Nero Claudius Caesar Augustus Germanicus, the fifth emperor of Rome, is known throughout history for indulgence in sensual pleasures, extravagances and persecution of christians. Based on questionable evidence, he’s considered responsible for the burning of Rome.
Borned Lucius Domitius Ahenobarbus, was the son of Gnaeus Domitius Ahenobarbus and Agrippina the young. After his father’s death, his mother is exiled by the Emperor Caligula, the child being left in the care of an aunt.
After the death of Caligula and the rise of Emperor Claudius, Agrippina returns to Rome, where she marries the emperor (he was also her uncle). Claudius adopts her son and change his name to Nero.
Agrippina was the one who arranged the marriage of Nero with the daughter of Claudius, Octavia, so he became heir of the emperor. After the death of Claudius in 54 and using the help of Praetorian Guard, at the age of only 17, Nero becomes emperor.
In the early years at the helm of the empire, Nero gains a reputation for generosity and fairness. This even though he pursued his own interests, and the leadership had left it in the hands of three advisors (the philosopher Seneca, prefect Burrus and his mother Agrippina).
After a long time in the shadow of his mother’s, Seneca encourages him to remove her from the leadership of the empire. For this reason, Agrippina supports Britannicus as the true heir to the throne and condemns Nero’s adventure with Popaea Sabina. But Nero wouldn’t leave it that way. In 59 Britannicus died under questionable circumstances and Agrippina is killed. Seneca himself wrote a report to the Senate where it was explained the need for this crimes. The next step was the exile and murder of Empress Octavia under the pretext of adultery, which allows the emperor to marry Popaea Sabina.
After the death of their first child, Nero was devastated. While she was pregnant with her second child, Popaea dies. The general idea is that Nero killed her, but a new discovery casts doubt on this belief. A recently poem discovered in Egypt describes the immense love Popaea had for her husband, love that wouldn’t been possible if he had killed her.
After his mother’s death, Nero dedicate himself to his artistic and aesthetic passions. In private meetings, the emperor used to sing and encouraged the members of the upper class to take dance lessons. He ordered public games, which were held every five years, in Rome; he himself has trained an athlete.
One night in july 64, a fire started from the Circus Maximus, a fire that would leave only a small part of the city untouched. At that time Nero was at Antium; on hearing the news, he returns to Rome.
Even if the fire is attributed to Nero by the ancient writers, there are no evidence of this. At that time most of Rome was built of combustible material and was overcrowded.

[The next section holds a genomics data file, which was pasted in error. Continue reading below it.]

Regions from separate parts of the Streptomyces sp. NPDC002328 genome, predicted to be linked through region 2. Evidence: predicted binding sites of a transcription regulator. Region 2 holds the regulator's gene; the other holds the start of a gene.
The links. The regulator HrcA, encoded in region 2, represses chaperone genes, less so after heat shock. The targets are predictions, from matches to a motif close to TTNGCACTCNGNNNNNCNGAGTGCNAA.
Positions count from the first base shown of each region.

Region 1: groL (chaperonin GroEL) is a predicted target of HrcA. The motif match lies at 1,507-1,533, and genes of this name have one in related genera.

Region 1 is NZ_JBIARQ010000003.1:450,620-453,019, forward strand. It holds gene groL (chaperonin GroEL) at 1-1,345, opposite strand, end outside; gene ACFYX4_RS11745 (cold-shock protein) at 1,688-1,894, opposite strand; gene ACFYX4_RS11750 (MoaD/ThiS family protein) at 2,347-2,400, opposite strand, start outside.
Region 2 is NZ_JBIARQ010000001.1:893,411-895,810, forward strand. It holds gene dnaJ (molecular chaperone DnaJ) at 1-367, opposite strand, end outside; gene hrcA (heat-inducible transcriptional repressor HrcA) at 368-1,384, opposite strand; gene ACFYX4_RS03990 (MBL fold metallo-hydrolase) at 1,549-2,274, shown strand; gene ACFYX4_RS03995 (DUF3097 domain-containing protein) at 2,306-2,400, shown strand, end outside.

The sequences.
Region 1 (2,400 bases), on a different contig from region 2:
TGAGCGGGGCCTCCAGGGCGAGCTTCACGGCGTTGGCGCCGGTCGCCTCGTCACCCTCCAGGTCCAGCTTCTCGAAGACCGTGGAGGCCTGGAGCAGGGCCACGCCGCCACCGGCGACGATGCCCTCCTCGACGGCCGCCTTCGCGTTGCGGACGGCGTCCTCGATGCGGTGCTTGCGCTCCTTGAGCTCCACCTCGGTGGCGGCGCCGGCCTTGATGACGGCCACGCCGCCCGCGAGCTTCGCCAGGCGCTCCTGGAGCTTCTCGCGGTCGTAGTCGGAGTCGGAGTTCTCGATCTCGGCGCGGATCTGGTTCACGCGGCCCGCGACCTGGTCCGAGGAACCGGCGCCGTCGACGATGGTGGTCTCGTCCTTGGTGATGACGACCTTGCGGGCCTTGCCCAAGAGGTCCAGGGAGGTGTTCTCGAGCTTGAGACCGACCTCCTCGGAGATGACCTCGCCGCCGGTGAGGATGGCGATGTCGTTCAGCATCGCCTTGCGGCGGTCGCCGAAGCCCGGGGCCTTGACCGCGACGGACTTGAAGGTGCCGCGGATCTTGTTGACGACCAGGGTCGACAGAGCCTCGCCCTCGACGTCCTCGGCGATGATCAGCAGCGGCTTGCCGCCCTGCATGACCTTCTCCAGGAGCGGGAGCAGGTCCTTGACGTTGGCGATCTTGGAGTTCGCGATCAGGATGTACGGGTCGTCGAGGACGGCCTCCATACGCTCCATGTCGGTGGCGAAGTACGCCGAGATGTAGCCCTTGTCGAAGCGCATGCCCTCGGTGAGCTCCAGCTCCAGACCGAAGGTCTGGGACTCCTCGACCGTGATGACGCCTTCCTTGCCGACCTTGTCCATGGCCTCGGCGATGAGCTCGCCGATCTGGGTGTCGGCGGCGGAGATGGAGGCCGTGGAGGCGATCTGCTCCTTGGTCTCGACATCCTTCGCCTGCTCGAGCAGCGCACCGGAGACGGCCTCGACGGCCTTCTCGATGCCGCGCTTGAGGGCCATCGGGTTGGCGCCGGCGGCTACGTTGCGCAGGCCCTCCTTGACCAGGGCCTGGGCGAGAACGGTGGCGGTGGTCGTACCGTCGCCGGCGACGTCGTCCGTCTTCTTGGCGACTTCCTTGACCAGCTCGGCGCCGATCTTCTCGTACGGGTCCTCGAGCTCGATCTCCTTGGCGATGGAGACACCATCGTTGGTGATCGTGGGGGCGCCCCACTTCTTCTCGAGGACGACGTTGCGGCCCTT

Immediately after the fire had subsided, the emperor blames the christians. What follows is a time of persecutions, torture and executions of all christians. They were thrown to the dogs, crucified and then were set fire.
Even if not known exactly if Nero was the one who started the fire, he took advantage of the space created to begin the construction of a new palace, the Domus Aurea or “Golden Palace”.
Nero’s reign was one during which blood was shed throughout the empire. In Britain, Queen Boudicca revolt against the Emperor after she’s being flogged and her daughters are raped and killed by Roman soldiers. At first she recorded a number of successes, which makes Nero to consider abandoning the island. But was not the case, Boudicca is defeated in the Battle of Watling Street. Problems existed in the east too. There is losing a war with Parthia, for Armenia’s control. Also, a revolt in Judea led to the siege of Jerusalem in 70.
In 66, Nero goes to Greece where he participate in a number of festivals (Olympic games). The Greeks agreed to postpone the games for 1 year, so the emperor could participate. At the initiative of Nero were added for the first time artistic competitions like singing. He was so satisfied with the results, that he spared the greeks from paying taxes to the empire.
By the year 68, all the problems of Nero started to come out. The fact that he had killed his mother and two wives, reconstruction of Rome (by increasing taxes and confiscation of religious treasures), lead to the disappearance of support he had.
In Gaul, the Roman governor gives up Nero and declares its support for Galba. While he is defeated and kills himself, was enough. Shortly thereafter, the Praetorian Guard gives up its support and the Senate appoints the Emperor enemy of the people. The next day, Nero committes suicide and is buried in the family tomb in Pincian Hill in Rome.
His death threw the Roman Empire into chaos, time which many tries to gain control of the empire.